Tuesday, December 29

Structure of an email

Posted by : Admin | Published on : 29 December | Label :

Structure of an email

Emails are used largely as it can quickly reach wide recipients. Emails are an efficient communication tool and are easy to use, but people can easily ignore your emails because of improper structured email.

Contents and appearance of your email message will create an impact on your email recipients. That’s why you have to focus on structure of an email, which will ensure that your emails are clear, properly ordered and focused.

An email should be professional, properly structured, clear and grammatically correct. But generally good communication skills are frequently forgotten when it comes time to structure an email message. This will result in poorly composed emails.

How to write structured email message?

To write structured email message we have to first understand the all Nine components, which is use to structure an email message.

These nine structural components of email are;

  • Subject Line
  • Greeting
  • Pleasant comment
  • Self-introduction
  • Email reason
  • Describe the situation
  • Plan of action
  • Closing line
  • Sign-off

Let understand the above mentioned structural components of email in details.

  • Subject Line

Purpose = Subject line is used to deliver main content of the email.

Examples =

“Requesting information about XYZ” 
“Interested in learning about XYZ”

  • Greeting

Purpose = It makes more or less formal tone.

Examples =

Formal: “Dear Professor XYZ,” “Dear Mr. Surname,” “Dear XYZ,”.
Informal: “Hello Dr. Surname,” “Hi Ms. Surname,” “Hi XYZ,” “Hey XYZ,”

  • Pleasant comment

Purpose = A politeness tactic that creates human connection with the recipient.

Examples =

“I hope you are doing good”
“Thanks for your email”
“I hope you had a nice weekend”
“Thanks for sharing details”

  • Self-introduction

Purpose = This depends on how well you know the email recipient.

Probable purposes includes;

Introducing yourself for first time.
Reminding mail recipient how you met or got his/her contact details.

Examples =

“My name is XYZ. Mr. Surname gave me your contact information”
“This is XYZ from production department”
“My name is XYZ. We met last week at the technical seminar at your university”

Note = Self introduction is needed only for first time i.e. first email to recipient.

  • Email reason

Purpose = Let email recipient know initially on what to do with the email. To be aware that:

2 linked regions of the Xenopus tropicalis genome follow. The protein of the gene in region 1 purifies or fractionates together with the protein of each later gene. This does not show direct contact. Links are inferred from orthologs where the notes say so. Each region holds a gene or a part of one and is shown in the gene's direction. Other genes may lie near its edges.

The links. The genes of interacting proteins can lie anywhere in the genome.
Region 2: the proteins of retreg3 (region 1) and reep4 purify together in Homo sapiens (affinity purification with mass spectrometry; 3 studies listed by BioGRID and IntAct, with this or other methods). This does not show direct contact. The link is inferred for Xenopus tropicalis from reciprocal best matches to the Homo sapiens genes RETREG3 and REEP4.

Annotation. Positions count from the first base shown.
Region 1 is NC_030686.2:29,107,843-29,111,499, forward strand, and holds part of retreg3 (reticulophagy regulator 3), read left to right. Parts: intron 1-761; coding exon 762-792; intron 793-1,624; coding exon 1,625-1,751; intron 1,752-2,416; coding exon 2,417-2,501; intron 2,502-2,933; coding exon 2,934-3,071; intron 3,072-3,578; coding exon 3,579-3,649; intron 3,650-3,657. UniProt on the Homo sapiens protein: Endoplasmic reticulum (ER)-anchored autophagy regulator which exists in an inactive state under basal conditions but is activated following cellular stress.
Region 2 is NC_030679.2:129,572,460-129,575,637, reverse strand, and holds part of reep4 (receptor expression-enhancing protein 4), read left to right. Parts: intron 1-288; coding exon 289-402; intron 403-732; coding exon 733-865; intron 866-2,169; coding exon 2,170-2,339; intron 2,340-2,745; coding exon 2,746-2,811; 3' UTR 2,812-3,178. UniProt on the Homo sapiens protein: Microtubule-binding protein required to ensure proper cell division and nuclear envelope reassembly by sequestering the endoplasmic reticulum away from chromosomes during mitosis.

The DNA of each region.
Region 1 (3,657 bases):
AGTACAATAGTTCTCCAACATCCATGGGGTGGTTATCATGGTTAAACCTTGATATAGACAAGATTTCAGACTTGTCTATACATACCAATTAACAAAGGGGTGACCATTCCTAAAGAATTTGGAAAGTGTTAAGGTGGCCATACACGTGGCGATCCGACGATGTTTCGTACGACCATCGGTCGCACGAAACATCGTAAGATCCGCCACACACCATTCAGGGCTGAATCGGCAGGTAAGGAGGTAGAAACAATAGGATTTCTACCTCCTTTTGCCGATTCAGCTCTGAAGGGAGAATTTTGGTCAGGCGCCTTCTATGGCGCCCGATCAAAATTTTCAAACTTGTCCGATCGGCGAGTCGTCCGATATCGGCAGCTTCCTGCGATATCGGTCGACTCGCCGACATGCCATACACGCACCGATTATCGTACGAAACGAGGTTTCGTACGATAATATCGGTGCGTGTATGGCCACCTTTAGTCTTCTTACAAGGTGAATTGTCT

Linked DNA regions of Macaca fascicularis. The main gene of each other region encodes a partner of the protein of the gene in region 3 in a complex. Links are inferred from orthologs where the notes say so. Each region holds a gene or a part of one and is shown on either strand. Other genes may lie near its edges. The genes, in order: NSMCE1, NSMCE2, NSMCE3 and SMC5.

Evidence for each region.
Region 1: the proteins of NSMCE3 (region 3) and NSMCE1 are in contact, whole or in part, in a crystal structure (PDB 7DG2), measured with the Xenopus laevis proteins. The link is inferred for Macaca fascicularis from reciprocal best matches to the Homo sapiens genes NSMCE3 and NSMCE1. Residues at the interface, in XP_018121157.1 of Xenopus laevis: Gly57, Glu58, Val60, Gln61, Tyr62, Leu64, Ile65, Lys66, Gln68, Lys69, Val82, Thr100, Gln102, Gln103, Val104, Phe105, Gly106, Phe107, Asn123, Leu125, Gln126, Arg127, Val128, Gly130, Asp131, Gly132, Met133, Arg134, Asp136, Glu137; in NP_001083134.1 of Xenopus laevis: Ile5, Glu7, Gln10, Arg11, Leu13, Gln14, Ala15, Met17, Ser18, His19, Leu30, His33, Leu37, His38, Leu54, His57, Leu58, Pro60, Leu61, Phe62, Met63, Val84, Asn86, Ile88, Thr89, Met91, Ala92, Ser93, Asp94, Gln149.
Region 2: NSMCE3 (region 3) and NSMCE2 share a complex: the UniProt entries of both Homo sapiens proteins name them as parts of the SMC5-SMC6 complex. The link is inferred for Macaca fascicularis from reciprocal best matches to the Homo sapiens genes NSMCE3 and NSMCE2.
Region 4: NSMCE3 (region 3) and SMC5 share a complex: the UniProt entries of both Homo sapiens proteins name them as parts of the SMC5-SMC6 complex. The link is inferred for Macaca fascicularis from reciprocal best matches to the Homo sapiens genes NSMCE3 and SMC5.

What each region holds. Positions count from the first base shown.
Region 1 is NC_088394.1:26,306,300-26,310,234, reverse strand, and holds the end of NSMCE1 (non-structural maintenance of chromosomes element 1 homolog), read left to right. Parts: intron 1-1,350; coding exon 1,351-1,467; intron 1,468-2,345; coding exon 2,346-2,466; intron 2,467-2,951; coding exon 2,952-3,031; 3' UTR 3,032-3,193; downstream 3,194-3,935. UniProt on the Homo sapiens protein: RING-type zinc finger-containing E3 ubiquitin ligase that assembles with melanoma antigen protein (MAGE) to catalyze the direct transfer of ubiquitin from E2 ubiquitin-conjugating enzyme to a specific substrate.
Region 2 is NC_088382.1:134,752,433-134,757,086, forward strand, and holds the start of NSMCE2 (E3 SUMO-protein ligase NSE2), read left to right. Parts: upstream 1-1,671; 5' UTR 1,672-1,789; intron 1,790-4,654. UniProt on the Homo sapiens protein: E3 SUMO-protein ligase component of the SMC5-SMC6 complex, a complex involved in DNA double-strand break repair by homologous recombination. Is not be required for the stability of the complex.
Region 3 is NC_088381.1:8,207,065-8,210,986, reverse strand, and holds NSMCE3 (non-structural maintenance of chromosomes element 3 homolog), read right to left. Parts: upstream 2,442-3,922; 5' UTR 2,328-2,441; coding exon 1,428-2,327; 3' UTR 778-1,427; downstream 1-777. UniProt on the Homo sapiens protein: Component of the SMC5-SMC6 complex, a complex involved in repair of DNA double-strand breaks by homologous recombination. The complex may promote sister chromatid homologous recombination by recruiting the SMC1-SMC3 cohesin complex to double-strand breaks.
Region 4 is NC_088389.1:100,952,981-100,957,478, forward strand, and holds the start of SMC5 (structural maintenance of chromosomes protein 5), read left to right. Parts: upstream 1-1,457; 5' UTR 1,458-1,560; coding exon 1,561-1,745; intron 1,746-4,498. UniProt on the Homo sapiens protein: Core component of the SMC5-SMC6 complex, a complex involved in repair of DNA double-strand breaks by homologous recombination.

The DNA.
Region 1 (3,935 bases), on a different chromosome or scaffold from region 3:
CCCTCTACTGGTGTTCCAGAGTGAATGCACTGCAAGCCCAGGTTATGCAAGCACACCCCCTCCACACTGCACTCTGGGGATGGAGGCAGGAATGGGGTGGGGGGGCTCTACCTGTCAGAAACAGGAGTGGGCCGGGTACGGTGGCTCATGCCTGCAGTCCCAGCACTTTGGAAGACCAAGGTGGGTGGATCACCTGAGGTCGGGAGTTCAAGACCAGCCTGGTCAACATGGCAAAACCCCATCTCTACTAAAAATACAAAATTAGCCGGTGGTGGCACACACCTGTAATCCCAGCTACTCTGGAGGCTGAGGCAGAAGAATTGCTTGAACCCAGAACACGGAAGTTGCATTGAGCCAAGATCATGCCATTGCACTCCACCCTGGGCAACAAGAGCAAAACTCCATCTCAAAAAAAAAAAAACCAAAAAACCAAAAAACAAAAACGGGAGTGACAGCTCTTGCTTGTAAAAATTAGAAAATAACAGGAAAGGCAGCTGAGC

The email reason may need to be simple depending on the recipient’s position and what you’re asking him/her to do.

Describe the situation in one or two sentence before mentioning your actual purpose.

Examples =

“I was hoping I could meet with you to discuss the financial status of this year”
“I know you’re busy, but would you be able to review my resume when you have time?”.
“I’m interested in learning more about electronics”
“I have an update on your loan status”
“Would it be possible for us to meet and discuss the possibility of you writing a letter of recommendation for my job application?”

  • Describe the situation

Purpose = It provides background of situation by telling the purpose of the email in more detail.

Examples =

Depending on the nature of the situation, the purpose of the email will differ in length.

  • Plan of action

Purpose = It tells recipient what he/she can assume from you afterward. Normally it includes; available meeting schedules, discussions, completion of tasks, etc.

Examples =

“I would be happy to meet you as per your convenience”
“If you’re free, I’m available to meet you on tomorrow after lunch”
“If you’re willing to look over my test report, could you possibly do it within the next week?”
“If you have some free time, can we schedule meeting to discuss project report?”

  • Closing line

Purpose = It states appreciation or apology. Also, it highlights the action stuffs.

Examples =

“Thank you for taking out some time for considering my invitation”
“I truly appreciate the help you have given to my team”
“Thank you once again for your help for solving this matter”
“Once again, I’m truly sorry for supplying faulty machine”
“I am eagerly waiting for your reply”
“For further information, please feel free to contact me”

  • Sign-off

Purpose = It makes a more or less formal tone.

Examples =

“Sincerely,” “Best Wishes,” “Thanks and Regards,” “Best Regards,” “Many Thanks,” “Regards,”

Example of email structure

Below is an email example, which is clearly stating the structure of an email.

Email Example =

Subject: Requesting information about oven testing

Dear Mr. Michael,
I hope you are doing good.

My name is John Wood, working as Senior test engineer in DB test solutions. We met last week at the technical seminar at your university.

This mail is regarding to the oven testing which you are carrying out in your university lab.

Further we are planning to expand our lab capability by including some environmental tests. For the same purpose we want to purchase a new oven.

In the seminar I get to know that, your newly purchased oven can support environmental testing’s up to 200°C. We are also interested in to buy same oven for our lab.
Before proceeding for it, we want to see live demo of the oven and want to discuss your experience with this oven in more detail.

I would be happy to meet you as per your convenience. Please suggest time and date, so I can visit your lab.

I am eagerly waiting for your reply.

Thanks and Regards,
John Wood

email structure


Each structural component of an email plays a big role in your effective and understandable email, so try to include all of them in your email. Proper structure of an email will give a good appearance of your email message and will be easy to understand by any email recipients.


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